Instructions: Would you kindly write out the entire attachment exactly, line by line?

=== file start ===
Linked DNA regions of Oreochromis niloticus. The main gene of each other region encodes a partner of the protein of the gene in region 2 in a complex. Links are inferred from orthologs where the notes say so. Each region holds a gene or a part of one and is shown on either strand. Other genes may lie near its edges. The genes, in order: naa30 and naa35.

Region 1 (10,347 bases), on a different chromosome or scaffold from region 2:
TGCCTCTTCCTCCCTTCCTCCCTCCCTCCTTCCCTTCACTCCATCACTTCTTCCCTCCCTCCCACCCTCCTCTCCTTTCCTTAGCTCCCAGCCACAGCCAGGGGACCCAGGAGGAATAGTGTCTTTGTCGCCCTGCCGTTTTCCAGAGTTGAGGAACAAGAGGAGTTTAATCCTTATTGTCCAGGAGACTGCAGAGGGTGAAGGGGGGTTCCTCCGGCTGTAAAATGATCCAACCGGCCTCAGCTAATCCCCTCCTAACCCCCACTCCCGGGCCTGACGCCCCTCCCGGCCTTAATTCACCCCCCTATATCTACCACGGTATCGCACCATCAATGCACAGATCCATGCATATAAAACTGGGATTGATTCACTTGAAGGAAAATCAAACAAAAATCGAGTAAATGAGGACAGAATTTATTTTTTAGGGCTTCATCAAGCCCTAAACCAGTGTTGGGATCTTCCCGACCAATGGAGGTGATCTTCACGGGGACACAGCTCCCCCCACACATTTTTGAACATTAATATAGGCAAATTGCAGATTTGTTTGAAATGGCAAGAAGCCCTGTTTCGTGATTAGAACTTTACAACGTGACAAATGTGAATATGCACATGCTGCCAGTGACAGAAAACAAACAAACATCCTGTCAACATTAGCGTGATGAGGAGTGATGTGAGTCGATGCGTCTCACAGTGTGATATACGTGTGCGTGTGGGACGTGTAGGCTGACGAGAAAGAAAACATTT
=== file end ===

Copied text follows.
Linked DNA regions of Oreochromis niloticus. The main gene of each other region encodes a partner of the protein of the gene in region 2 in a complex. Links are inferred from orthologs where the notes say so. Each region holds a gene or a part of one and is shown on either strand. Other genes may lie near its edges. The genes, in order: naa30 and naa35.

Region 1 (10,347 bases), on a different chromosome or scaffold from region 2:
TGCCTCTTCCTCCCTTCCTCCCTCCCTCCTTCCCTTCACTCCATCACTTCTTCCCTCCCTCCCACCCTCCTCTCCTTTCCTTAGCTCCCAGCCACAGCCAGGGGACCCAGGAGGAATAGTGTCTTTGTCGCCCTGCCGTTTTCCAGAGTTGAGGAACAAGAGGAGTTTAATCCTTATTGTCCAGGAGACTGCAGAGGGTGAAGGGGGGTTCCTCCGGCTGTAAAATGATCCAACCGGCCTCAGCTAATCCCCTCCTAACCCCCACTCCCGGGCCTGACGCCCCTCCCGGCCTTAATTCACCCCCCTATATCTACCACGGTATCGCACCATCAATGCACAGATCCATGCATATAAAACTGGGATTGATTCACTTGAAGGAAAATCAAACAAAAATCGAGTAAATGAGGACAGAATTTATTTTTTAGGGCTTCATCAAGCCCTAAACCAGTGTTGGGATCTTCCCGACCAATGGAGGTGATCTTCACGGGGACACAGCTCCCCCCACACATTTTTGAACATTAATATAGGCAAATTGCAGATTTGTTTGAAATGGCAAGAAGCCCTGTTTCGTGATTAGAACTTTACAACGTGACAAATGTGAATATGCACATGCTGCCAGTGACAGAAAACAAACAAACATCCTGTCAACATTAGCGTGATGAGGAGTGATGTGAGTCGATGCGTCTCACAGTGTGATATACGTGTGCGTGTGGGACGTGTAGGCTGACGAGAAAGAAAACATTT